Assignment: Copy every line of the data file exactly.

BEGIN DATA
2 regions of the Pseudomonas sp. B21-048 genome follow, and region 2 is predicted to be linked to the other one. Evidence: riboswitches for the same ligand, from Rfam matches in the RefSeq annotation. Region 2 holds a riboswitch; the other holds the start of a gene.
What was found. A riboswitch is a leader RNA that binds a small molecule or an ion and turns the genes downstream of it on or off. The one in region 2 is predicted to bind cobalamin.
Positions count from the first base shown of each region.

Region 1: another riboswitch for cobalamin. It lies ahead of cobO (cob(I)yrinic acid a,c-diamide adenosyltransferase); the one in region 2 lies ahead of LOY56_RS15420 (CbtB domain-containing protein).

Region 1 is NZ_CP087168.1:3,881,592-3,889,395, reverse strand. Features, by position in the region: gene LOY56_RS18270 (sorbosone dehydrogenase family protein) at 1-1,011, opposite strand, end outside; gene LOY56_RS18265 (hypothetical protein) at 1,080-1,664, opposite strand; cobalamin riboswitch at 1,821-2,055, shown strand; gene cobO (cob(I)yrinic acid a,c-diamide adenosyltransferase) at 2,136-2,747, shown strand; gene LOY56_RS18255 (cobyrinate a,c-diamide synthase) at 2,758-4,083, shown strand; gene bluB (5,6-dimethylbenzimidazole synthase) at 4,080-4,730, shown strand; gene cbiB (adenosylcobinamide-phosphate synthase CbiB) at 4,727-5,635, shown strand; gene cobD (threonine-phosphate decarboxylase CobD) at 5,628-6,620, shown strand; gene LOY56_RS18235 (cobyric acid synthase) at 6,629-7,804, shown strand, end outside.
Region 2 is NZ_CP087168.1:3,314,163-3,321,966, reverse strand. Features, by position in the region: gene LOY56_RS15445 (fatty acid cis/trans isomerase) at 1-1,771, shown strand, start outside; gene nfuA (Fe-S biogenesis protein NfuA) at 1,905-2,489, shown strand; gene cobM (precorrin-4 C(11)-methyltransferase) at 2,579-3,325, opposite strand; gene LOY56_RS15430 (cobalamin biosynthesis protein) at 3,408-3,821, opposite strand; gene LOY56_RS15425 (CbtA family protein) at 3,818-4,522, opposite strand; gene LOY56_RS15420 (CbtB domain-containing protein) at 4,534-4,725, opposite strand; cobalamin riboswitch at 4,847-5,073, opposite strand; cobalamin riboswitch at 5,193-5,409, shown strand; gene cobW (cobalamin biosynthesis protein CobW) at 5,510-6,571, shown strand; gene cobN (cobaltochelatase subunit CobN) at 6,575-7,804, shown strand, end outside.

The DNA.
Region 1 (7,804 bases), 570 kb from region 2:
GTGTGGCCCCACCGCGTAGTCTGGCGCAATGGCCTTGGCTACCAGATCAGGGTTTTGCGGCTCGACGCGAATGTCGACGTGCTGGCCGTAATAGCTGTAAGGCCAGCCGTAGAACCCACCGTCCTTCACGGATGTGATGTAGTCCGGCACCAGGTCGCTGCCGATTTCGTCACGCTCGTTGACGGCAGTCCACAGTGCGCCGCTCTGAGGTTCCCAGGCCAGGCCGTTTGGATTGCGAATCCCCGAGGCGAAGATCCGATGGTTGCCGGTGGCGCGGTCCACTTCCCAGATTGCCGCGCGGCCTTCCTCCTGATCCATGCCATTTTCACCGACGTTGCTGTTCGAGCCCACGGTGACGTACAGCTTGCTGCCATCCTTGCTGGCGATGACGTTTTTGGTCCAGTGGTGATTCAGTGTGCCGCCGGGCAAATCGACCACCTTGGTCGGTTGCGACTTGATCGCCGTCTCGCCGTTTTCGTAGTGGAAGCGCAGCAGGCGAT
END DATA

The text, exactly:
2 regions of the Pseudomonas sp. B21-048 genome follow, and region 2 is predicted to be linked to the other one. Evidence: riboswitches for the same ligand, from Rfam matches in the RefSeq annotation. Region 2 holds a riboswitch; the other holds the start of a gene.
What was found. A riboswitch is a leader RNA that binds a small molecule or an ion and turns the genes downstream of it on or off. The one in region 2 is predicted to bind cobalamin.
Positions count from the first base shown of each region.

Region 1: another riboswitch for cobalamin. It lies ahead of cobO (cob(I)yrinic acid a,c-diamide adenosyltransferase); the one in region 2 lies ahead of LOY56_RS15420 (CbtB domain-containing protein).

Region 1 is NZ_CP087168.1:3,881,592-3,889,395, reverse strand. Features, by position in the region: gene LOY56_RS18270 (sorbosone dehydrogenase family protein) at 1-1,011, opposite strand, end outside; gene LOY56_RS18265 (hypothetical protein) at 1,080-1,664, opposite strand; cobalamin riboswitch at 1,821-2,055, shown strand; gene cobO (cob(I)yrinic acid a,c-diamide adenosyltransferase) at 2,136-2,747, shown strand; gene LOY56_RS18255 (cobyrinate a,c-diamide synthase) at 2,758-4,083, shown strand; gene bluB (5,6-dimethylbenzimidazole synthase) at 4,080-4,730, shown strand; gene cbiB (adenosylcobinamide-phosphate synthase CbiB) at 4,727-5,635, shown strand; gene cobD (threonine-phosphate decarboxylase CobD) at 5,628-6,620, shown strand; gene LOY56_RS18235 (cobyric acid synthase) at 6,629-7,804, shown strand, end outside.
Region 2 is NZ_CP087168.1:3,314,163-3,321,966, reverse strand. Features, by position in the region: gene LOY56_RS15445 (fatty acid cis/trans isomerase) at 1-1,771, shown strand, start outside; gene nfuA (Fe-S biogenesis protein NfuA) at 1,905-2,489, shown strand; gene cobM (precorrin-4 C(11)-methyltransferase) at 2,579-3,325, opposite strand; gene LOY56_RS15430 (cobalamin biosynthesis protein) at 3,408-3,821, opposite strand; gene LOY56_RS15425 (CbtA family protein) at 3,818-4,522, opposite strand; gene LOY56_RS15420 (CbtB domain-containing protein) at 4,534-4,725, opposite strand; cobalamin riboswitch at 4,847-5,073, opposite strand; cobalamin riboswitch at 5,193-5,409, shown strand; gene cobW (cobalamin biosynthesis protein CobW) at 5,510-6,571, shown strand; gene cobN (cobaltochelatase subunit CobN) at 6,575-7,804, shown strand, end outside.

The DNA.
Region 1 (7,804 bases), 570 kb from region 2:
GTGTGGCCCCACCGCGTAGTCTGGCGCAATGGCCTTGGCTACCAGATCAGGGTTTTGCGGCTCGACGCGAATGTCGACGTGCTGGCCGTAATAGCTGTAAGGCCAGCCGTAGAACCCACCGTCCTTCACGGATGTGATGTAGTCCGGCACCAGGTCGCTGCCGATTTCGTCACGCTCGTTGACGGCAGTCCACAGTGCGCCGCTCTGAGGTTCCCAGGCCAGGCCGTTTGGATTGCGAATCCCCGAGGCGAAGATCCGATGGTTGCCGGTGGCGCGGTCCACTTCCCAGATTGCCGCGCGGCCTTCCTCCTGATCCATGCCATTTTCACCGACGTTGCTGTTCGAGCCCACGGTGACGTACAGCTTGCTGCCATCCTTGCTGGCGATGACGTTTTTGGTCCAGTGGTGATTCAGTGTGCCGCCGGGCAAATCGACCACCTTGGTCGGTTGCGACTTGATCGCCGTCTCGCCGTTTTCGTAGTGGAAGCGCAGCAGGCGAT